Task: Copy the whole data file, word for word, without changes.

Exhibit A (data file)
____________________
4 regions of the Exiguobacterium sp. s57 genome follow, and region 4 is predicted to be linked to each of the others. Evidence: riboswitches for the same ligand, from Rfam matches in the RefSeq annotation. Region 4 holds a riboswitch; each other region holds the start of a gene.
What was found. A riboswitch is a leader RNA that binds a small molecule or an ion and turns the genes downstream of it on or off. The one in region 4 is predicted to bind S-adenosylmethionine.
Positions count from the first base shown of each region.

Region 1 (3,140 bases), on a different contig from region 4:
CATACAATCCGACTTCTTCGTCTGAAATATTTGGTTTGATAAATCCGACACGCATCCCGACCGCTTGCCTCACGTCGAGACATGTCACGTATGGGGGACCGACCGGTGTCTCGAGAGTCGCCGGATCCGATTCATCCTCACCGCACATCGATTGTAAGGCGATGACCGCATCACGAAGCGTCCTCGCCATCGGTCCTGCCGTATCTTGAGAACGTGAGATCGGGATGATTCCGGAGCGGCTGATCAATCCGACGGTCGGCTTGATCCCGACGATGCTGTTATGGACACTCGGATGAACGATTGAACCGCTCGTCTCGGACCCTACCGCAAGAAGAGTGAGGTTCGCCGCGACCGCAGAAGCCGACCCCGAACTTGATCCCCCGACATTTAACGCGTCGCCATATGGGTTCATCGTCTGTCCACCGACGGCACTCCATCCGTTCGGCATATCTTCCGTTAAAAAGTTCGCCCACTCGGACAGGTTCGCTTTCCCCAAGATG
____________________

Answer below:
4 regions of the Exiguobacterium sp. s57 genome follow, and region 4 is predicted to be linked to each of the others. Evidence: riboswitches for the same ligand, from Rfam matches in the RefSeq annotation. Region 4 holds a riboswitch; each other region holds the start of a gene.
What was found. A riboswitch is a leader RNA that binds a small molecule or an ion and turns the genes downstream of it on or off. The one in region 4 is predicted to bind S-adenosylmethionine.
Positions count from the first base shown of each region.

Region 1 (3,140 bases), on a different contig from region 4:
CATACAATCCGACTTCTTCGTCTGAAATATTTGGTTTGATAAATCCGACACGCATCCCGACCGCTTGCCTCACGTCGAGACATGTCACGTATGGGGGACCGACCGGTGTCTCGAGAGTCGCCGGATCCGATTCATCCTCACCGCACATCGATTGTAAGGCGATGACCGCATCACGAAGCGTCCTCGCCATCGGTCCTGCCGTATCTTGAGAACGTGAGATCGGGATGATTCCGGAGCGGCTGATCAATCCGACGGTCGGCTTGATCCCGACGATGCTGTTATGGACACTCGGATGAACGATTGAACCGCTCGTCTCGGACCCTACCGCAAGAAGAGTGAGGTTCGCCGCGACCGCAGAAGCCGACCCCGAACTTGATCCCCCGACATTTAACGCGTCGCCATATGGGTTCATCGTCTGTCCACCGACGGCACTCCATCCGTTCGGCATATCTTCCGTTAAAAAGTTCGCCCACTCGGACAGGTTCGCTTTCCCCAAGATG